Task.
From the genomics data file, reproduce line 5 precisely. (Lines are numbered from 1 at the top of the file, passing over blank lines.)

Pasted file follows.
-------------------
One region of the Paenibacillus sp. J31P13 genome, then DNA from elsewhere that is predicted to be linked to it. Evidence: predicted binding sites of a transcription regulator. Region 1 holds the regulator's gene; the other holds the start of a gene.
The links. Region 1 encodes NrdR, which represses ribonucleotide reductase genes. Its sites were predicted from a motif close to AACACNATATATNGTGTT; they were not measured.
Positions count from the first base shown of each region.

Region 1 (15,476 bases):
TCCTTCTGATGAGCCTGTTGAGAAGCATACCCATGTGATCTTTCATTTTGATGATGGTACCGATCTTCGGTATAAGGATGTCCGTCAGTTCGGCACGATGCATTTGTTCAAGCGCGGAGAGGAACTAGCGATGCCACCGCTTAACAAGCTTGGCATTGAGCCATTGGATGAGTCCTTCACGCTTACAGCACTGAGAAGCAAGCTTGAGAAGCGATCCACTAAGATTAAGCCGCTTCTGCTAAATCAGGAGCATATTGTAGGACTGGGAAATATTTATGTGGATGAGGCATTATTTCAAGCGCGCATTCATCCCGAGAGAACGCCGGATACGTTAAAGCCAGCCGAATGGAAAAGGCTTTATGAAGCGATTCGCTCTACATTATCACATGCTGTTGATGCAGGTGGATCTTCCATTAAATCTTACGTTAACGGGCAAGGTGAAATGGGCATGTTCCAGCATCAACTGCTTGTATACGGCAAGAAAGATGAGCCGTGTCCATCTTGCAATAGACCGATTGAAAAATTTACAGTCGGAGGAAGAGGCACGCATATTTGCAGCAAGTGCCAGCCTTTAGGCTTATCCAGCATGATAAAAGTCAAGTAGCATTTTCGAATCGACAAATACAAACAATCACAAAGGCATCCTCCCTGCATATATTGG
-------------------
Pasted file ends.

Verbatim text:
TCCTTCTGATGAGCCTGTTGAGAAGCATACCCATGTGATCTTTCATTTTGATGATGGTACCGATCTTCGGTATAAGGATGTCCGTCAGTTCGGCACGATGCATTTGTTCAAGCGCGGAGAGGAACTAGCGATGCCACCGCTTAACAAGCTTGGCATTGAGCCATTGGATGAGTCCTTCACGCTTACAGCACTGAGAAGCAAGCTTGAGAAGCGATCCACTAAGATTAAGCCGCTTCTGCTAAATCAGGAGCATATTGTAGGACTGGGAAATATTTATGTGGATGAGGCATTATTTCAAGCGCGCATTCATCCCGAGAGAACGCCGGATACGTTAAAGCCAGCCGAATGGAAAAGGCTTTATGAAGCGATTCGCTCTACATTATCACATGCTGTTGATGCAGGTGGATCTTCCATTAAATCTTACGTTAACGGGCAAGGTGAAATGGGCATGTTCCAGCATCAACTGCTTGTATACGGCAAGAAAGATGAGCCGTGTCCATCTTGCAATAGACCGATTGAAAAATTTACAGTCGGAGGAAGAGGCACGCATATTTGCAGCAAGTGCCAGCCTTTAGGCTTATCCAGCATGATAAAAGTCAAGTAGCATTTTCGAATCGACAAATACAAACAATCACAAAGGCATCCTCCCTGCATATATTGG